We are a highly dynamic and engaged academic community that is committed to inspiring learning through teaching, advancing knowledge through research, and enriching society through professional engagement.
Our active research interests stretch from the very earliest archaeology and anthropology of our human ancestors, right the way through to early farming societies, the Bronze and Iron Ages, to the Romans. They are also global in scale – from Europe and the Near East, to Africa, Asia, the Americas and the islands of the Pacific. We specialise in practical fieldwork and the analysis of archaeological and anthropological material, including digital, forensic and maritime methods and applications of archaeology and anthropology. We are also actively concerned with the relationships that exist between humans, objects, animals and our environments and how these vary across time and space, contributing not only to debates about the past, but also present day issues such as climate change.
Importantly our research informs and enriches our teaching and professional work. Central to all of our taught courses is a strong emphasis on practical, hands-on learning involving our state-of-the-art laboratory and analytical facilities, field equipment and world-class teaching and learning collections. To support this emphasis on skills-based learning, placements are also available on all our undergraduate courses and we were amongst one of the very first departments in the UK to have our archaeology degrees accredited by the Chartered Institute for Archaeologists.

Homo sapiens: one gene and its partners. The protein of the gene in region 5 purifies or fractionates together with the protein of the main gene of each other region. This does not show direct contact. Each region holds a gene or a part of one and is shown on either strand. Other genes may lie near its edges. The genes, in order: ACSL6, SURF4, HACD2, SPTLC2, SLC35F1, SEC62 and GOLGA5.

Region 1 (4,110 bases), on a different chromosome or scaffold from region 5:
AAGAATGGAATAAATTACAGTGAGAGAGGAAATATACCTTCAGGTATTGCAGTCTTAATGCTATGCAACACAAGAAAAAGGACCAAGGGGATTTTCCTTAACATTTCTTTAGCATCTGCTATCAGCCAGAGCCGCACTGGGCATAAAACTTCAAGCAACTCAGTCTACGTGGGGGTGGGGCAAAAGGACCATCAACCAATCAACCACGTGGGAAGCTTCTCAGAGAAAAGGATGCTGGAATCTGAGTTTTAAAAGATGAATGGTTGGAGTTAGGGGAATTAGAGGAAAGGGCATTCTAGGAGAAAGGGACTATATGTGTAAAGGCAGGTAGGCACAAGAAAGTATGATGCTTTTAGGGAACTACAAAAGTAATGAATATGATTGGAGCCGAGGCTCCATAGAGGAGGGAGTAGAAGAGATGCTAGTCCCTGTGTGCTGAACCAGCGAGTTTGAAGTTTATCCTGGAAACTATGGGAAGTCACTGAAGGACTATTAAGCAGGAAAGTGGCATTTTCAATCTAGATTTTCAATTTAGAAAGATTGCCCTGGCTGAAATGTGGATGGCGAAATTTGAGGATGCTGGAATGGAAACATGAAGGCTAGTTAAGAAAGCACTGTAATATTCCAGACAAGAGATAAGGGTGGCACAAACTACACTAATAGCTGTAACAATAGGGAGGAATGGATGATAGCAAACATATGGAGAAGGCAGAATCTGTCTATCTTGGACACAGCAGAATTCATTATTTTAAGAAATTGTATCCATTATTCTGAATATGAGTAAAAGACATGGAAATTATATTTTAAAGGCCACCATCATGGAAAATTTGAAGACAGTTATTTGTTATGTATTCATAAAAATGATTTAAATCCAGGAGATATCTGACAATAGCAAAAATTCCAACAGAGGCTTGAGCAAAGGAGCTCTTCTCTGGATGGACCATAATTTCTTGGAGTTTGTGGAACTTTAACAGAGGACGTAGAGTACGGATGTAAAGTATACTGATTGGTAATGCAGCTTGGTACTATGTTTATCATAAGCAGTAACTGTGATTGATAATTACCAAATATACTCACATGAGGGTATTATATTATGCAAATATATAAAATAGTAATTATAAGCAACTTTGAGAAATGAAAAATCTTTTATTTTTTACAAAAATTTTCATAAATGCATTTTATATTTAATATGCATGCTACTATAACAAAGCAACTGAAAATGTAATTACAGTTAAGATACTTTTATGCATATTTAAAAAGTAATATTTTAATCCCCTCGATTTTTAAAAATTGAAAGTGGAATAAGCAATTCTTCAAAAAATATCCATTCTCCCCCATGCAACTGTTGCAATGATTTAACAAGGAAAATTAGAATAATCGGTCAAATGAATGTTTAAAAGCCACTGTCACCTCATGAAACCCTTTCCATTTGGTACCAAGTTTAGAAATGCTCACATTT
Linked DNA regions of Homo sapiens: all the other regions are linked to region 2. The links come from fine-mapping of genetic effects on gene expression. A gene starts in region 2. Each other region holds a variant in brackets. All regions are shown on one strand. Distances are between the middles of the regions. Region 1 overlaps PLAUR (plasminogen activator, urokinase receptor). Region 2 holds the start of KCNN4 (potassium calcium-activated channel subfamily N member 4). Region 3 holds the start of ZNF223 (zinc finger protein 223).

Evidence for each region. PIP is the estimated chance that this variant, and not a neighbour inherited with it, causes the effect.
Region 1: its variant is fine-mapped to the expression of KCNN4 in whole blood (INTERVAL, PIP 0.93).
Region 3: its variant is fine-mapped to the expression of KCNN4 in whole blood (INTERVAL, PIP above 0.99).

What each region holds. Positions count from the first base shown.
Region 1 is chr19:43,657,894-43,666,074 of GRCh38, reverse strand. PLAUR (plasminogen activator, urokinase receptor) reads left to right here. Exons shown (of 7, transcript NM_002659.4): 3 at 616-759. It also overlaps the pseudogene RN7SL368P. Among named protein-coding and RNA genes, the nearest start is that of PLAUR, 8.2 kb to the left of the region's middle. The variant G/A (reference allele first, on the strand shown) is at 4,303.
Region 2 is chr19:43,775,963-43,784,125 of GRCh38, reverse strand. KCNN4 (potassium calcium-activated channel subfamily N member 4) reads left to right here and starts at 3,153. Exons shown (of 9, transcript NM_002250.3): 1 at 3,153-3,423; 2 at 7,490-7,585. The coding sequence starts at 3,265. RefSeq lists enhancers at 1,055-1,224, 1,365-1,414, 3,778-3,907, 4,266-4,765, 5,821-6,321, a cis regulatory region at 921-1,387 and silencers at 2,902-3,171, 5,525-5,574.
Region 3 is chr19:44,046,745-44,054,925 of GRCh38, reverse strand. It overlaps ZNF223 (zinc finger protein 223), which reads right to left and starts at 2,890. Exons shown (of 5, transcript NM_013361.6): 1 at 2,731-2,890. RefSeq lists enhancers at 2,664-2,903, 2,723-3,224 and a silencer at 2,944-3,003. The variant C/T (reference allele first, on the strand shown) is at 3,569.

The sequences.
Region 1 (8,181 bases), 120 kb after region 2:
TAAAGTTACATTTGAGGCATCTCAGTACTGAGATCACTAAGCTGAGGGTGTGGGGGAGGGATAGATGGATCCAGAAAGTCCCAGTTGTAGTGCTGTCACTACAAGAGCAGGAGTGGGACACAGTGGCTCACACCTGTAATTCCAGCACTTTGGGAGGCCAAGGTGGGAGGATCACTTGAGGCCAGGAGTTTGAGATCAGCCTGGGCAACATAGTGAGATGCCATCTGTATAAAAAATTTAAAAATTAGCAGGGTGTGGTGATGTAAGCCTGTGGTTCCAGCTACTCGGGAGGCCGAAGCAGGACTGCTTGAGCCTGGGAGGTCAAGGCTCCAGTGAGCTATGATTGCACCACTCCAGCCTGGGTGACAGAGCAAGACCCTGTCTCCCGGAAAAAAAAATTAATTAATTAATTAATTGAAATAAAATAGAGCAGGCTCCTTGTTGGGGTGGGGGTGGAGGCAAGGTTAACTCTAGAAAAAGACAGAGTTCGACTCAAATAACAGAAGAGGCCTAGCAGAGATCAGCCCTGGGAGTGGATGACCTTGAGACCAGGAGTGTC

Our students rate us very highly – the 2020 National Student Survey put us in the top eight departments in the UK for our archaeology courses, and our students consistently comment on how engaged, approachable and helpful our lecturers are. Our reputation for research is growing very fast too - we are currently the top-rated new university for archaeological research and all of our staff are actively involved in research and working at the cutting edge of their fields.
The department holds a Bronze Athena Swan Charter award which recognises our gender equality efforts. We are committed to promoting inclusive working practices and to providing an equitable working environment for both students and staff. Our Athena Swan budget contributes funding to research projects, please see the 'Forgotten Heros Exhibition' on our research page.
50 years of Archaeology and Anthropology at Bournemouth
In 2017-18 we celebrated 50 years of archaeology and anthropology at Bournemouth University and its predecessor institutions with a conference and the publication of a short history of the Department (pdf 960kb).
Back in 1967, Bill Putnam introduced archaeology to the teacher training curriculum at Weymouth College, followed soon after by a Certificate in Practical Archaeology. This morphed into the HND in Practical Archaeology, and from 1981 a series of undergraduate and later postgraduate degree courses. Institutionally, the programmes moved from Weymouth College to the Dorset Institute of Higher Education, then to Bournemouth Polytechnic, and from 1992 Bournemouth University.